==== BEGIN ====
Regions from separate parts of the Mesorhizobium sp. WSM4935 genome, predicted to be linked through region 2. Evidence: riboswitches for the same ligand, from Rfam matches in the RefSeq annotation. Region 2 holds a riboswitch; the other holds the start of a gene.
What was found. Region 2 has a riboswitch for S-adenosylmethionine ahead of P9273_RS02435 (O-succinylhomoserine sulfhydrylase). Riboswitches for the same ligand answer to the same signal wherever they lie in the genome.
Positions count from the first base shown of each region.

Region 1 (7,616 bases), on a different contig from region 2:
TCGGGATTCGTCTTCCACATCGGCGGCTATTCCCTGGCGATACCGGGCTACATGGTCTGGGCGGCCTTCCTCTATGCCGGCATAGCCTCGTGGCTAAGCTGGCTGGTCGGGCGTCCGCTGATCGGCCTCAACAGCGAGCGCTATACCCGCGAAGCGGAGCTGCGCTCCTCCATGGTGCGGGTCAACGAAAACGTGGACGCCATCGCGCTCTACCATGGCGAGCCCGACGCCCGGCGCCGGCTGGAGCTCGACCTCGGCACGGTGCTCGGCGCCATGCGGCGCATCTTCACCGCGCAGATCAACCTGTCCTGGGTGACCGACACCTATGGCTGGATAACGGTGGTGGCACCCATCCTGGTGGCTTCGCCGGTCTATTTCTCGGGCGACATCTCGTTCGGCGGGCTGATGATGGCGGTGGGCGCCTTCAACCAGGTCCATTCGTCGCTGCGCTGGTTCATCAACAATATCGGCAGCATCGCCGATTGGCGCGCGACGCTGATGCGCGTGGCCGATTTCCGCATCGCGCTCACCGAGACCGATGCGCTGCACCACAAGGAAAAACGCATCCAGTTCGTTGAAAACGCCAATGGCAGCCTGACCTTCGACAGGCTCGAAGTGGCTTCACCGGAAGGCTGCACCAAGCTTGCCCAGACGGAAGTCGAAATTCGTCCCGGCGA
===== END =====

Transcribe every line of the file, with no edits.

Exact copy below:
Regions from separate parts of the Mesorhizobium sp. WSM4935 genome, predicted to be linked through region 2. Evidence: riboswitches for the same ligand, from Rfam matches in the RefSeq annotation. Region 2 holds a riboswitch; the other holds the start of a gene.
What was found. Region 2 has a riboswitch for S-adenosylmethionine ahead of P9273_RS02435 (O-succinylhomoserine sulfhydrylase). Riboswitches for the same ligand answer to the same signal wherever they lie in the genome.
Positions count from the first base shown of each region.

Region 1 (7,616 bases), on a different contig from region 2:
TCGGGATTCGTCTTCCACATCGGCGGCTATTCCCTGGCGATACCGGGCTACATGGTCTGGGCGGCCTTCCTCTATGCCGGCATAGCCTCGTGGCTAAGCTGGCTGGTCGGGCGTCCGCTGATCGGCCTCAACAGCGAGCGCTATACCCGCGAAGCGGAGCTGCGCTCCTCCATGGTGCGGGTCAACGAAAACGTGGACGCCATCGCGCTCTACCATGGCGAGCCCGACGCCCGGCGCCGGCTGGAGCTCGACCTCGGCACGGTGCTCGGCGCCATGCGGCGCATCTTCACCGCGCAGATCAACCTGTCCTGGGTGACCGACACCTATGGCTGGATAACGGTGGTGGCACCCATCCTGGTGGCTTCGCCGGTCTATTTCTCGGGCGACATCTCGTTCGGCGGGCTGATGATGGCGGTGGGCGCCTTCAACCAGGTCCATTCGTCGCTGCGCTGGTTCATCAACAATATCGGCAGCATCGCCGATTGGCGCGCGACGCTGATGCGCGTGGCCGATTTCCGCATCGCGCTCACCGAGACCGATGCGCTGCACCACAAGGAAAAACGCATCCAGTTCGTTGAAAACGCCAATGGCAGCCTGACCTTCGACAGGCTCGAAGTGGCTTCACCGGAAGGCTGCACCAAGCTTGCCCAGACGGAAGTCGAAATTCGTCCCGGCGA